• For the speaker-independent embodiment, the confusability calculation can be based on a comparison of the text entry sequence of phonemes to phonemes of entries already stored in at least one of the domains. In one example, a text-to-speech (TTS) system processor can convert the text entry into the sequence of phonemes, and a TTS post-processor can receive the phoneme sequence from the TTS processor and carry out the confusability calculations. The phoneme-based confusability score is minimum if the sequence of phonemes converted from the text entry does not correspond to phonemes of any stored entry in any of the domains. In contrast, the phoneme-based confusability score is maximum if the sequence of phonemes converted from the text entry corresponds identically to a sequence of phonemes of any stored entry in any of the domains.
  • To illustrate, there are about 41 phonemes that are unique speech units that constitute the U.S.-English language. The following are examples of speaker independent confusability calculations. The name Jim includes three phonemes (JH/IH/M), and the name Tim also includes three phonemes (T/IH/M). In this example, the confusability score is intermediate the minimum and maximum and could be 66, which means a 66% overlap or correspondence of phonemes. In contrast, the name John include three phonemes (JH/AA/N), and the name Steve includes four phonemes (S/T/IY/V). In this example, the confusability score is 0 which means there is no correspondence or overlap of phonemes.
  • For the speaker-dependent embodiment, the confusability calculation can be based on at least one confidence score output from the semantic classifier. For example, a speech recognition decoder can use one or more suitable acoustic models and the SLM to provide a recognition result for the input nametag. In turn, the recognition result is passed along to the semantic classifier to provide an indication of whether the result belongs to the digits domain, the nametag domain, or the command domain. The semantic classifier can provide an N-best list of results that can include each domain and a confidence score for each domain wherein the higher the confidence score, the more likely it is that the nametag input is within the domain associated with the confidence score. In a specific example, the nametag input can be “Kaushik's Cell Phone” and, unfortunately, the recognition result can be “741.” The semantic classifier can classify the result with confidence scores, as follows: 65% confidence that input is in the number domain; 50% confidence that input is in the nametag domain; and 30% confidence that input is in the command domain.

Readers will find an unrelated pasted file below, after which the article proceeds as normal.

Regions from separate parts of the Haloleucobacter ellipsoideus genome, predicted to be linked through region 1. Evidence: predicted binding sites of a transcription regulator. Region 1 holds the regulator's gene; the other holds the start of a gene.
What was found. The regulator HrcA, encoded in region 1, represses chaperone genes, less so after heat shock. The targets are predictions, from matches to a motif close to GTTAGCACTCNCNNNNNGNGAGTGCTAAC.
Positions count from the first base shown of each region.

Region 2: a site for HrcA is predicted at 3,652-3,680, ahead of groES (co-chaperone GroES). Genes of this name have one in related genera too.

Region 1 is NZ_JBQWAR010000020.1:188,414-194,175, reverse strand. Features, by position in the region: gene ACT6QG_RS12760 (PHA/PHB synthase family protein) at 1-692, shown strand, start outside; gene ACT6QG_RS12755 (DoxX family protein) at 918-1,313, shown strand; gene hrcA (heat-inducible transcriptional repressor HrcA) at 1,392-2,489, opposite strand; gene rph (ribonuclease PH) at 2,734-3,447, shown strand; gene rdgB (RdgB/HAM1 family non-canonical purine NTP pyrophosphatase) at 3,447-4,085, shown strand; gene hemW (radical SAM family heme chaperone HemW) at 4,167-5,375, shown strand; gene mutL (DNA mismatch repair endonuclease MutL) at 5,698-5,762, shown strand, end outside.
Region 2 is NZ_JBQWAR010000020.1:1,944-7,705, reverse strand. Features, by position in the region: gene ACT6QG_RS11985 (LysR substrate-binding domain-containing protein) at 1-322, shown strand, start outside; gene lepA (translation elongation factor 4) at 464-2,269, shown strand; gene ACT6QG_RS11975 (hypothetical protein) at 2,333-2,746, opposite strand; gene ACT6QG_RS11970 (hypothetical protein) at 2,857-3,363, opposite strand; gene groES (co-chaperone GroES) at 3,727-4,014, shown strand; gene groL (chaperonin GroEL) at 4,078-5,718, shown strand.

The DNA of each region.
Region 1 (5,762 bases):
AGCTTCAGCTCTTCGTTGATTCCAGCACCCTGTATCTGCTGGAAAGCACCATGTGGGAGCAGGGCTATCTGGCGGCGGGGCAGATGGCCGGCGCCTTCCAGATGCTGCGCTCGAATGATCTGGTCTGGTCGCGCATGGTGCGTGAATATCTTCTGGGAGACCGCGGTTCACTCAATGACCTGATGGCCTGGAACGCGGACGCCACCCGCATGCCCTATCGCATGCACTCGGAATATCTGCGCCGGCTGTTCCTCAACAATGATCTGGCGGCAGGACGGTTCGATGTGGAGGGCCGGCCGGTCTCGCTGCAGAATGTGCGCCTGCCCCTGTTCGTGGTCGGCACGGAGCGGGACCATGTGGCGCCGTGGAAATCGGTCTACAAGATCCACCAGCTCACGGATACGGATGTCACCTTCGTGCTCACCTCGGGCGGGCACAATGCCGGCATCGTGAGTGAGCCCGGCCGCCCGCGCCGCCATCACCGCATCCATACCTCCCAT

• At step 340, a determination is made as to whether input nametag is confusable with the nametag domain. If so, the method loops back to step 325 wherein the user is prompted to utter a different nametag to be stored in association with the number, otherwise the method proceeds to step 345.